Researchers have developed a new approach that uses microRNA in combination with chemotherapy to help treat glioblastoma brain cancer. In preclinical models, the approach increases survival of the deadly brain cancer five fold.
Researchers report our gender can determine longevity and response to treatment for glioblastoma brain cancer. The study reports male survival is determined by genes that control cell division, where as female survival is often determine by genes that regulate the ability of cancer cells to migrate to different brain areas.
A new clinical trial will test whether an experimental vaccine can help patients' immune systems to stop the spread of deadly glioblastoma brain cancer.
A new drug has been cleared for human trials in patients with anaplastic astrocytoma and glioblastoma brain cancers. The drug, PAC-1, is reported to spur cancer cells to self destruct and has proven to be effective in animal models of brain cancers.
Researchers have identified a biomarker that can help predict a patient's prognosis and response to therapies for glioblastoma brain cancer subtypes.
A new study reports researchers have identified a mechanism that aids the growth of glioblastoma brain cancer. By blocking the mechanism, researchers were able to halt the progression of the tumors.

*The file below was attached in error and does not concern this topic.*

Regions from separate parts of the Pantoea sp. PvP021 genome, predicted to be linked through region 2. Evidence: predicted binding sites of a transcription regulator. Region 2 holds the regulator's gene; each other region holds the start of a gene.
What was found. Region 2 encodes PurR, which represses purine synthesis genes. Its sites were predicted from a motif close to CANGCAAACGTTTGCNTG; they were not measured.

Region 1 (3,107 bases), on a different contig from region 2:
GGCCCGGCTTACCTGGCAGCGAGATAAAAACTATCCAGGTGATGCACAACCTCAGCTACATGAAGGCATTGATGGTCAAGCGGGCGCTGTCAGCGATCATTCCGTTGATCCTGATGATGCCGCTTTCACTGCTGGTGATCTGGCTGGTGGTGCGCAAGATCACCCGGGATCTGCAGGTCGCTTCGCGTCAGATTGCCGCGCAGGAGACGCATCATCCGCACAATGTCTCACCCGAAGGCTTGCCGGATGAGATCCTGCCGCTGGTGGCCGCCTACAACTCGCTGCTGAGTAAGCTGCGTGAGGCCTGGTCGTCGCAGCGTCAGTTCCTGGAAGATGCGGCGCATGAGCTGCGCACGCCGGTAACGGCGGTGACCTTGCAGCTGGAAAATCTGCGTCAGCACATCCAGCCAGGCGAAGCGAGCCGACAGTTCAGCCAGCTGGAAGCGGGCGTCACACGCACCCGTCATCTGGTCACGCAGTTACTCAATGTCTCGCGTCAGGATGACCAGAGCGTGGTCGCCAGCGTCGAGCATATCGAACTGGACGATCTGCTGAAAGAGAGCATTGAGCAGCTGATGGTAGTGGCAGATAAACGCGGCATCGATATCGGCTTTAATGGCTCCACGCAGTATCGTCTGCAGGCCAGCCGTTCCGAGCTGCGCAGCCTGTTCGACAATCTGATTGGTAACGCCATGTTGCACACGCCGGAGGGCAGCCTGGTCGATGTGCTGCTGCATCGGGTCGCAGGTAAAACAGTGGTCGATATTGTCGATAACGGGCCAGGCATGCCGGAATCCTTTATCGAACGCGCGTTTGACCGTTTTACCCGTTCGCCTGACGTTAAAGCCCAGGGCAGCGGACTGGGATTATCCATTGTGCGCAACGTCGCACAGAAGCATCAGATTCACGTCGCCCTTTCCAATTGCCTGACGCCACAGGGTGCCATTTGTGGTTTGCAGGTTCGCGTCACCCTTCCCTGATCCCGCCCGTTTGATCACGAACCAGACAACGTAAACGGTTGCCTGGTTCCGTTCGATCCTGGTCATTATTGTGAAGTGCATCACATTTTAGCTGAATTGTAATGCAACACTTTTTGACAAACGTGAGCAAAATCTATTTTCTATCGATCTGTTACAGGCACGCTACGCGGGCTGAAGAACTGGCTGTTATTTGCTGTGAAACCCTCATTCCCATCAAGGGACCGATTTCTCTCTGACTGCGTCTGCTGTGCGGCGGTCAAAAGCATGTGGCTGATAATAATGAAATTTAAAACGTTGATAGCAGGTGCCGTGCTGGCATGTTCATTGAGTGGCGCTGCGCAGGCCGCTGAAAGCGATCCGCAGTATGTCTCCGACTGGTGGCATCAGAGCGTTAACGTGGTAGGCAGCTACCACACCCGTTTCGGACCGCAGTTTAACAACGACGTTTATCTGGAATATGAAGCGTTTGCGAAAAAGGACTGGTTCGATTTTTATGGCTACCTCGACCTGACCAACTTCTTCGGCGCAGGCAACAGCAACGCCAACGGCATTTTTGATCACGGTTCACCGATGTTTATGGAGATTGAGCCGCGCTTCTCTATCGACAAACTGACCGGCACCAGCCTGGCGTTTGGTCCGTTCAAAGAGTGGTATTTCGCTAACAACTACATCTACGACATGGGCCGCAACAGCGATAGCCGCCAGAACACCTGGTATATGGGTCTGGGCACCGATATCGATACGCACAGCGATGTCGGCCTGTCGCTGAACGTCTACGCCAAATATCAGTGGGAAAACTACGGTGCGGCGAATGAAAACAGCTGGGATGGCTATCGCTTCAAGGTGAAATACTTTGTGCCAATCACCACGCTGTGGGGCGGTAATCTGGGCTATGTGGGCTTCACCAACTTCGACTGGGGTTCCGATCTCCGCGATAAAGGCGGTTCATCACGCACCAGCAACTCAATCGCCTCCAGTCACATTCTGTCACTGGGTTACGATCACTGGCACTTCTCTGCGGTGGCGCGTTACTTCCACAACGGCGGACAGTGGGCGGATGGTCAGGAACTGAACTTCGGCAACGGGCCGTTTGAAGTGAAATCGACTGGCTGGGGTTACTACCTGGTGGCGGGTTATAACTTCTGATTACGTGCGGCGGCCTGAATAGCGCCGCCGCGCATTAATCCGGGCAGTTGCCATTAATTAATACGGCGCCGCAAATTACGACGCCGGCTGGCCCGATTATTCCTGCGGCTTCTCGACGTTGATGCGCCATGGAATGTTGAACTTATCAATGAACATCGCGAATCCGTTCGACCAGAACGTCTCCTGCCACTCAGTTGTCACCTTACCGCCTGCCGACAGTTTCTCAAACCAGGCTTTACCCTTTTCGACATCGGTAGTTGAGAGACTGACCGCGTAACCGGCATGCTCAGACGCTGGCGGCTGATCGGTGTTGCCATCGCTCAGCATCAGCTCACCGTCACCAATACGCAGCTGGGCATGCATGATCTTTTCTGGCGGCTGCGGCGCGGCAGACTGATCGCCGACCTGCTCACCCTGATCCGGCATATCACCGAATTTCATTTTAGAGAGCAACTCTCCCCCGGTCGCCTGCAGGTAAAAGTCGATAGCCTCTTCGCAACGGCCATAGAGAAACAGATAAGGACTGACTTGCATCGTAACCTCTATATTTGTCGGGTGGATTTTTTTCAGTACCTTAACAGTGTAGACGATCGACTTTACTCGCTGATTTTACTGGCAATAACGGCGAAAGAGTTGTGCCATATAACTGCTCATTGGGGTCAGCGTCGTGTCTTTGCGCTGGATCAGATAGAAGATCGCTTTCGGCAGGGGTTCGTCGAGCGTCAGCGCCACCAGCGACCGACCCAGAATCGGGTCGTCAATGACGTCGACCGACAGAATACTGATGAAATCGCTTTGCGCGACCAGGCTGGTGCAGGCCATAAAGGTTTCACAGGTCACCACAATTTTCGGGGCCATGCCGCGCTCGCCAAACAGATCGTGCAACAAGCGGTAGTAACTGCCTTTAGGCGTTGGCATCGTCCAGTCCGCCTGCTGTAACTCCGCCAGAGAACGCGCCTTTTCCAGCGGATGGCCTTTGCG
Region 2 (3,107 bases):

A new study in the Journal of Experimental Medicine report Zika virus could be used to target and treat glioblastoma brain cancer. Researchers found a mouse adapted strain of Zika slowed tumor growth and extended life span in mice with glioblastoma.
A new Baylor study reveals the CD44s molecule gives glioblastoma brain cancer cells a survival advantage. Removing CD44s from cancer cells and treating with erlotinib helped to promote the death of cancer cells than by just treating the cancer with erlotinib alone, researchers said.
Glioblastmoa brain cancer patients who received an experimental vaccines in combination with chemotherapy showed improved suitability and tolerated the treatment well, a new study reports.
Depriving glioblastoma brain cancer cells of cholesterol caused tumor regression and prolonged survival in mouse models of the disease, a new study reports.